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Maria Bartuszová

  • Art
  • Tate Modern, Bankside
  • 3 out of 5 stars
Maria Bartuszová 'Untitled' (1985) Tate © Estate of Maria Bartuszova

Time Out says

3 out of 5 stars

Maria Bartuszová did not make art for clumsy people. Her delicate plaster sculptures look impossibly fragile, a world of brittle eggshells and paper-thin surfaces. Terrifying. 

The Slovakian sculptor’s big thing was the manipulation of liquid plaster, pouring and moulding it around balloons, then letting gravity pull and twist it. The result is a body of work full of undulating bodily shapes. There are breast-like bulges, penile protrusions, vulvic curves and wobbly blobs. They look like big splooges of body fat, like the Venus of Willendorf meets Mr Creosote in gorgeous alabaster minimalism.

Other works look like stacks of eggshells, all jagged edges and thin carapaces. The best ones are bound by string and rope, knotted and folded over themselves. They’re the most narrative works here, filled with stories about human relationships, how we tie ourselves to one another and become bound and constrained in the process.

It’s personal, vulnerable and deeply emotional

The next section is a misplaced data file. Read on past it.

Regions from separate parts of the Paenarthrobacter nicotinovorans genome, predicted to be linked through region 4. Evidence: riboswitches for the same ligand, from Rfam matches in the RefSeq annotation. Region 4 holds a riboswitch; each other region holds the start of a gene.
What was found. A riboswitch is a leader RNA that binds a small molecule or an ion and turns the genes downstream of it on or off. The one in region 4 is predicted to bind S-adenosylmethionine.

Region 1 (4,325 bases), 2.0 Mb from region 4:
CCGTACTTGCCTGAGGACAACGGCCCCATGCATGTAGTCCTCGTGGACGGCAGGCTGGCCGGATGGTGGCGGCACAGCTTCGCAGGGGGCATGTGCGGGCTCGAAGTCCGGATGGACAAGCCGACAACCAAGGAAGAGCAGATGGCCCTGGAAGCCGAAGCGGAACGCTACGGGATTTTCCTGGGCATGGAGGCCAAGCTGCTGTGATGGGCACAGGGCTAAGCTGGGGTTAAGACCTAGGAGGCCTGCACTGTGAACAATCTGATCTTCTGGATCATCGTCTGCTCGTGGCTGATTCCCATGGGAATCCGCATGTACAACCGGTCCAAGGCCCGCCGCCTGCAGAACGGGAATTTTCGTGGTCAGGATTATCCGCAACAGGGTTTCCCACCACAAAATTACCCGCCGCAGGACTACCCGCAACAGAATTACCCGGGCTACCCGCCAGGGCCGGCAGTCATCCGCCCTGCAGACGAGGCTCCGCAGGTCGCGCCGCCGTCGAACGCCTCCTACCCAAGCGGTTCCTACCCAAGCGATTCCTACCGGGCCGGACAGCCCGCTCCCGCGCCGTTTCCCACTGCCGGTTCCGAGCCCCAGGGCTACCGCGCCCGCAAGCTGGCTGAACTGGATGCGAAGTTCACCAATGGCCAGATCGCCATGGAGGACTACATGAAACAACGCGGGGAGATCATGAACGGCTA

She toyed with nature a lot too, finding relief from Czechoslovakia’s totalitarian regime in rivers and trees and rocks. The works made of plaster wrapped around stones are her best: collisions of soft and hard, fragile and unbreakable. They feel personal, vulnerable and deeply emotional.

The other big part of Bartuszova’s practice was public sculptures, and they look incredible. But there obviously aren’t any of them here, just photos and maquettes, so all you’re really left with in this show is her smaller sculptures and eventually the whole show just feels a little one-note. It’s a lot of unctuous blobs and fragile shells, over and over. The metal sculptures, including some neat puzzle pieces, don’t have the same impact as the plaster ones, and the canvas works are genuinely a little ugly. 

There’s just not a huge amount of depth here, so all the beauty on display ends up feeling just skin – or maybe eggshell – deep. 

Written by
Eddy Frankel


Tate Modern
Tube: Southwark/Blackfriars

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